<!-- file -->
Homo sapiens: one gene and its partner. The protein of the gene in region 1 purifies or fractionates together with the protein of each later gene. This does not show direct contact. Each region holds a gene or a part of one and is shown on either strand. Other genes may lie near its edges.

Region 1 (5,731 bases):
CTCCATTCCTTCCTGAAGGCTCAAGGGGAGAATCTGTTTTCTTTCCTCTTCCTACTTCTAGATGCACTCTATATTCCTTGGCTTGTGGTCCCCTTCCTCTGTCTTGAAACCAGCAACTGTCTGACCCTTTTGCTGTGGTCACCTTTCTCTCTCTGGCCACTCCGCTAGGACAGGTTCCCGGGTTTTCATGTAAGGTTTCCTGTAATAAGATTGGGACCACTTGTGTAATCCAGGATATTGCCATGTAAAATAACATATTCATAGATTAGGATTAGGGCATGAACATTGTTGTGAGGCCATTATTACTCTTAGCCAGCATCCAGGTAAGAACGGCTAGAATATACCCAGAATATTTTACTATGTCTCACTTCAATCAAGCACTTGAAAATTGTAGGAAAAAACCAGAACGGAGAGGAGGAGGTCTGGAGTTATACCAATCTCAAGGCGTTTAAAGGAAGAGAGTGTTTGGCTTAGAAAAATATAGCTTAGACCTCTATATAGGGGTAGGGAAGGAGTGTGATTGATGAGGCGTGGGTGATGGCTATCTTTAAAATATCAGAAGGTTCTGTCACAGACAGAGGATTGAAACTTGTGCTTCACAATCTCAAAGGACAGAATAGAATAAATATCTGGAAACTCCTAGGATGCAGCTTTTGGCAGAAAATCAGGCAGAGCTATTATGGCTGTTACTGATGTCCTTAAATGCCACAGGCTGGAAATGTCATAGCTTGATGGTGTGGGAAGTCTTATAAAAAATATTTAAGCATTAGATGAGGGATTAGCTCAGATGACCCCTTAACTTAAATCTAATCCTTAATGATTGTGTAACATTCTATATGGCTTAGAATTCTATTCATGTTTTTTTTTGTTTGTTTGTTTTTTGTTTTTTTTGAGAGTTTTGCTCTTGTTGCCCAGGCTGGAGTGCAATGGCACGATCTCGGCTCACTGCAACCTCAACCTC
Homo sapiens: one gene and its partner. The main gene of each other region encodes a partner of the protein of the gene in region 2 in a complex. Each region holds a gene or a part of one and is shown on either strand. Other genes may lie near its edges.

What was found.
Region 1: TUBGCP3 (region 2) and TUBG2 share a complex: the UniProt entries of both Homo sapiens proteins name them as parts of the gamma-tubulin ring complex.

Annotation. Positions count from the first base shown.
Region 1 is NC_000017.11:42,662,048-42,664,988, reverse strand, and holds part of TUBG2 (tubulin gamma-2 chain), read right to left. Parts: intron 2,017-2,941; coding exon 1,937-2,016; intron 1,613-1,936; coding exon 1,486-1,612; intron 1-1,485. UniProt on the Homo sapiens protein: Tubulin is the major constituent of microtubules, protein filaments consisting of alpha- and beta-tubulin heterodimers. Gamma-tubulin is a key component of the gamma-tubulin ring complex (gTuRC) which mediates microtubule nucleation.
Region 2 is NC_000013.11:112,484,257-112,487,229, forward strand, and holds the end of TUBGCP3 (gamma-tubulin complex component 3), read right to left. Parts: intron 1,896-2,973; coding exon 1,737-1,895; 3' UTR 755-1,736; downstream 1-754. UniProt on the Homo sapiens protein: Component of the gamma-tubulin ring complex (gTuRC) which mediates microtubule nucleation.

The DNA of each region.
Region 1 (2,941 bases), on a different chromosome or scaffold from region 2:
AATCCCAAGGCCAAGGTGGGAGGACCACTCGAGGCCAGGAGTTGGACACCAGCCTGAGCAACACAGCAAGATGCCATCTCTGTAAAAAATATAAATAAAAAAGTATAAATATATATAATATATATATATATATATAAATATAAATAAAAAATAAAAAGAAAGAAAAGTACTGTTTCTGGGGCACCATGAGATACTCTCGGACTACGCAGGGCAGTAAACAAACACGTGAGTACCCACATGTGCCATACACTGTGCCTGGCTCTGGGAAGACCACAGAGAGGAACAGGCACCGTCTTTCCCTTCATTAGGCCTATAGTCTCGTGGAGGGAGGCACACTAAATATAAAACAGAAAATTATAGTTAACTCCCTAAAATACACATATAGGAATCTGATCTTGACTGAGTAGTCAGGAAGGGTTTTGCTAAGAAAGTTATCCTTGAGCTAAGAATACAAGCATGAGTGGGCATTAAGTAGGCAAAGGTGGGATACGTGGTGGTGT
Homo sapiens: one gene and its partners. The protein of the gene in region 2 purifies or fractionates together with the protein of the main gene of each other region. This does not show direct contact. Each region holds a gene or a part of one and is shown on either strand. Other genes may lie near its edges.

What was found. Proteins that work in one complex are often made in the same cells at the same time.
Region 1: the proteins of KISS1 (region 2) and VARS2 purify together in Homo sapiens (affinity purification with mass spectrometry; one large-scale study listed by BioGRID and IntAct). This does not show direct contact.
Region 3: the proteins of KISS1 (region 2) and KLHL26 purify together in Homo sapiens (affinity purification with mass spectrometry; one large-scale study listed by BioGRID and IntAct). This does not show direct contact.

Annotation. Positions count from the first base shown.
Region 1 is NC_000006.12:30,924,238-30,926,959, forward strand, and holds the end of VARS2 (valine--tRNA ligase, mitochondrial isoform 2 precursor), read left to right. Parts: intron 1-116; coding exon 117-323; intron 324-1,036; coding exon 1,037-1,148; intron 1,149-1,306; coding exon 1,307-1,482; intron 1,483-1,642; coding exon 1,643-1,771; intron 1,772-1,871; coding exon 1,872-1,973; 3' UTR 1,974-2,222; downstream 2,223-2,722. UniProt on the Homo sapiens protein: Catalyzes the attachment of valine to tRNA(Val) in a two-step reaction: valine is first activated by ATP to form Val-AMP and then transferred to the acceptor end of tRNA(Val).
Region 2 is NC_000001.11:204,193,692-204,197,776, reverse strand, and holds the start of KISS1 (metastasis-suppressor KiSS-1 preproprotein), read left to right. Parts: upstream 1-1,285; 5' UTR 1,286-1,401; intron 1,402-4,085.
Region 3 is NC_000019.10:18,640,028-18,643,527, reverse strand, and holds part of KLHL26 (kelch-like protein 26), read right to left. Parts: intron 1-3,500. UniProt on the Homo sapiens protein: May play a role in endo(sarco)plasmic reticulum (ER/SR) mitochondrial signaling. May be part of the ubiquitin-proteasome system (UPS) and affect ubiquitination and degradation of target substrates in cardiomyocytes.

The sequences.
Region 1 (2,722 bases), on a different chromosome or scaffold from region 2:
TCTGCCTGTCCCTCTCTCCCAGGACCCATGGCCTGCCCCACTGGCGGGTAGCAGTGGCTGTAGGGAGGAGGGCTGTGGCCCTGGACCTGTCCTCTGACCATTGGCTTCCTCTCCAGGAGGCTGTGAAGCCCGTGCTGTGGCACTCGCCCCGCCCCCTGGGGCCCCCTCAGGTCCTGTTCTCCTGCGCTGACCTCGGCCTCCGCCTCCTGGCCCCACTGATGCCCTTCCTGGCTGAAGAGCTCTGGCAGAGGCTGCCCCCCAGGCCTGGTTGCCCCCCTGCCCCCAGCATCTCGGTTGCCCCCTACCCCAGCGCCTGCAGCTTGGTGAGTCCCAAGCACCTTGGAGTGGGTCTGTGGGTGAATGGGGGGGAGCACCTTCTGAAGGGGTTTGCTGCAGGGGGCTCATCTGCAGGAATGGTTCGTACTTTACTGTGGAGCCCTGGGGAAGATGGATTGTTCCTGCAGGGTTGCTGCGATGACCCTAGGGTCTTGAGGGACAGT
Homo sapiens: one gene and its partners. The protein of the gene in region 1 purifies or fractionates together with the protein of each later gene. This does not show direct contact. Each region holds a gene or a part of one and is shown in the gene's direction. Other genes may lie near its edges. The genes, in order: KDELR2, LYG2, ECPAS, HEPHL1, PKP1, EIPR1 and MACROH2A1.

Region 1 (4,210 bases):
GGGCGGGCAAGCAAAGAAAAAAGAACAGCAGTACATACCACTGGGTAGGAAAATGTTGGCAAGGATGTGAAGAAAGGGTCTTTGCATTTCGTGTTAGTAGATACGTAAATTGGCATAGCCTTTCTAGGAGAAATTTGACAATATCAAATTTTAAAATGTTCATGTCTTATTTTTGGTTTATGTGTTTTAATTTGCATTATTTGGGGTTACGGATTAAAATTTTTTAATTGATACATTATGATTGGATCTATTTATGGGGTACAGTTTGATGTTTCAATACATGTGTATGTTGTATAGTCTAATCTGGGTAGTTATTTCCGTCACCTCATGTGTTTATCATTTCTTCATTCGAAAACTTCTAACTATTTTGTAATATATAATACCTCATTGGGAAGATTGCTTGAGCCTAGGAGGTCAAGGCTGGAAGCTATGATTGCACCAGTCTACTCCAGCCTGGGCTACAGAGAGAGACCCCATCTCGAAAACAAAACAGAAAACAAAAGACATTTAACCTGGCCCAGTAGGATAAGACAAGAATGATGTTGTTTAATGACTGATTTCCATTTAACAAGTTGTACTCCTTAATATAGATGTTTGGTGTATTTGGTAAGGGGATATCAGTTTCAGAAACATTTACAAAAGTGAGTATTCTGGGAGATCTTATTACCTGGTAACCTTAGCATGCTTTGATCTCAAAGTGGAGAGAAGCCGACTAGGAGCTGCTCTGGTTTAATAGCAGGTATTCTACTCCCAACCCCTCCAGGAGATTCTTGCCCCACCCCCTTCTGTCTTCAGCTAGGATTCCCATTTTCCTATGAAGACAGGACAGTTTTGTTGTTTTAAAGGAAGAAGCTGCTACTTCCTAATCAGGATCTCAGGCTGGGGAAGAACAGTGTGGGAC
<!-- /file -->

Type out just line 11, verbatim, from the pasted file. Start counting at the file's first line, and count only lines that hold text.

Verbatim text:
Region 1 (2,941 bases), on a different chromosome or scaffold from region 2: